Funding issues, questions stall Milltown bridge project
The Milltown Bridge project looks stalled once again as funding appeared questionable at Monday night’s joint meeting of Harrison and Crawford County leaders.
The design firm hired to do preliminary work on the project, URS Corp., headquartered in San Francisco, has estimated the total cost of the project to be $5.1 million.
The Indiana Dept. of Transportation would cover 80 percent of the construction costs, or $3 million, of the 325- to 350-foot bridge.
URS representatives said the total cost for each county for the remaining construction costs and preliminary work would be a little more than $1 million each.
The commissioners from Crawford County were not pleased with the cost estimate.
‘This is the first time I’ve heard of a cost over $1 million for Crawford County,’ Commissioner Larry Bye told representatives from URS Monday night. ‘I think we got to get these costs down.’
URS had figured the estimates at an even 50-50 split between the two counties.
Harrison County Commissioner Chairman James Goldman told URS representatives Monday night that the price tag would be split between both counties, with Harrison taking on 60 percent of the costs and Crawford covering the remaining 40 percent. The split is the same amount used in previous projects between both counties.
Even with the 60-40 split, Crawford County’s portion would be about $900,000, a price Crawford leaders still are not sure they can afford.
URS officials only had a cost estimate for alternate one of the project, which would utilize the existing railroad rights-of-way.
A structure at that site would be constructed using piers from the old railroad bridge. Main Street on the Harrison County side would need to be realigned slightly to the north so the bridge could connect on the Crawford County side with what is now Legion Way.
Alternate one, which was preferred by URS officials and by Harrison County Engineer Kevin Russel, would require more approach work, which would drive up the cost of the project. However, choosing that alternative would mean a passable bridge for Milltown residents during a flood.
The other two alternates designed by URS would still be prone to flooding. Alternate two simply replaces the bridge and raises the height of Main Street at various points on the Crawford County side. A portion of the street would still be vulnerable to flooding, making the bridge impassable.
The third alternate places a bridge 50 feet east of Milltown’s current bridge, and it would have many of the same problems as alternate two.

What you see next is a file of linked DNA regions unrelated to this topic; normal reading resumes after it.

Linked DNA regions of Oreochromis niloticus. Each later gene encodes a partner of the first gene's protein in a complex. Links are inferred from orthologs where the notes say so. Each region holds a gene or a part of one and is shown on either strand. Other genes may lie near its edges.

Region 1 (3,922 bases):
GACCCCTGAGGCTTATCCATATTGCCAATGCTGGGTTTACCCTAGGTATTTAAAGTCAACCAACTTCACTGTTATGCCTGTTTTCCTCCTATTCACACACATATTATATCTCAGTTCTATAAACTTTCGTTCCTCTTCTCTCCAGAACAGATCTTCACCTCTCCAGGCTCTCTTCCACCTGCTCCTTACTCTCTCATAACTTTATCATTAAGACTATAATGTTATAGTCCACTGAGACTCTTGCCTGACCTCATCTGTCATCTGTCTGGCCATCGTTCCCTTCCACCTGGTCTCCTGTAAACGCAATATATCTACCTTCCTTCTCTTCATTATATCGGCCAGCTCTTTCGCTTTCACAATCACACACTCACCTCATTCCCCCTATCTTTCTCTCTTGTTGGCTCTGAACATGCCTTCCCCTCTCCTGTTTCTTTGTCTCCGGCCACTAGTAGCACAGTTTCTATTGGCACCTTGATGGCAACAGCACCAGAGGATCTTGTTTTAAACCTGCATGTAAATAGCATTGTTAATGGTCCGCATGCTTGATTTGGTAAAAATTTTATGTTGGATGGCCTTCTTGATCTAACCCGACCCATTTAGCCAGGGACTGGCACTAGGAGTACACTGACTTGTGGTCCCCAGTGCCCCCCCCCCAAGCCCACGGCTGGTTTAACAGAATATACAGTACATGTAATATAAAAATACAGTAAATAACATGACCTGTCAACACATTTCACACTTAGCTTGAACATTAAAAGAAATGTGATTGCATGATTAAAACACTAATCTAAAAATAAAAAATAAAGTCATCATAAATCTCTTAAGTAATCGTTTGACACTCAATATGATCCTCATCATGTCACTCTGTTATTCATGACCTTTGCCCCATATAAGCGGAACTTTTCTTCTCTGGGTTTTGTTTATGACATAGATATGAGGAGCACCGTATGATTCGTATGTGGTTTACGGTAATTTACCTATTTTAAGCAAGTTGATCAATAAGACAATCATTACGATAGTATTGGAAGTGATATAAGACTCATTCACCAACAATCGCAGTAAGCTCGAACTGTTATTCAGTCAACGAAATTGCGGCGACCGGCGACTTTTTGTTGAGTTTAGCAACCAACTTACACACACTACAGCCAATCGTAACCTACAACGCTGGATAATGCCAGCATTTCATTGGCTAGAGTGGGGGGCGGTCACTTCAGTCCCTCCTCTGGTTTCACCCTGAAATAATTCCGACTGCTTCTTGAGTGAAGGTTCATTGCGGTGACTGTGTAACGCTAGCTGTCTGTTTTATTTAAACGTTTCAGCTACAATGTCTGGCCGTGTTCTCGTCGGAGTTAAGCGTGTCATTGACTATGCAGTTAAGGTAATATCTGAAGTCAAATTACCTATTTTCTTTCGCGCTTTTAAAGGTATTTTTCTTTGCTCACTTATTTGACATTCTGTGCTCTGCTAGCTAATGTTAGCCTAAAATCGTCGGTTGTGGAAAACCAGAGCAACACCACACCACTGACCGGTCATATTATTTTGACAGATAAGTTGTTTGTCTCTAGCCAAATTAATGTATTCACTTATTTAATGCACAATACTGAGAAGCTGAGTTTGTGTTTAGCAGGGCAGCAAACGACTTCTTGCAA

Harrison County Commissioner J.R. Eckart said he believed alternate one would be the best bridge.
‘It provides a 24/7, 365-day-a-year route out of the flood plain,’ Eckart said.
Eckart said they had also discussed putting a walkway on at least one side of the bridge, something not included in the cost estimates.
Harrison County Commissioner Terry Miller did not like having cost estimates for only the first alternate.
‘When you have three alternates, it seems to me you need three prices,’ Miller said.
Russel said cost estimates for all three alternates were made available at a meeting in 2006, and county officials had indicated they preferred alternate one. Miller was not on the board when that meeting took place.
Russel said during that time alternate two was the least expensive to build, but that did not take into account the increase in construction costs that steadily go up three or four percent each year.
He said 2005 and 2006 saw an 11-percent increase each year in construction costs, which brought up another issue of the costs of building the Milltown bridge.
Since leaders began discussing the bridge in 2004, construction costs have increased significantly. Russel said those costs will only continue to rise.
Goldman said if they were unable to go with the preferred alternate, alternate two would be the next best choice. There is about a $1 million difference between the two alternates.
County officials agreed they would still like to see cost estimates on the other two alternates before making any decisions, something that did not sit well with URS officials, residents from Milltown or town of Milltown officials.
URS officials said the other two alternates would not be the best to build because it would not move the connecting streets out of the flood plain.
‘We’d all like to move it up out of the flood plain, but with these costs estimates, I don’t know if we can afford to do that,’ Bye said, speaking for Crawford County.
Kathleen Roggenkamp of Milltown told officials Monday night that Milltown residents were promised a bridge and county officials needed to make good on that promise.
‘Tonight, we’re not going to sit here quietly and sweet,’ she said. ‘We need a bridge, and you need to find the funding to pay for it.’
She said officials were more than able to find funding for the Rothrock Mill bridge.
Roggenkamp also said residents would not want another bridge that would be impassable during flooding.
Milltown Town President Curt Hudson agreed.
‘I can promise you the town’s not going to want that,’ he said.
Russel told officials he felt they were taking three to four steps backward.
‘The bridge doesn’t do you any good if the road going away from the bridge is under water,’ Russel said.
Harrison and Crawford officials told representatives from URS they would like to see estimates for all three alternates. Another joint meeting between the two counties will be scheduled later.
URS officials said at the beginning of the meeting if the project got started now, they could probably begin construction as early as the end of 2009.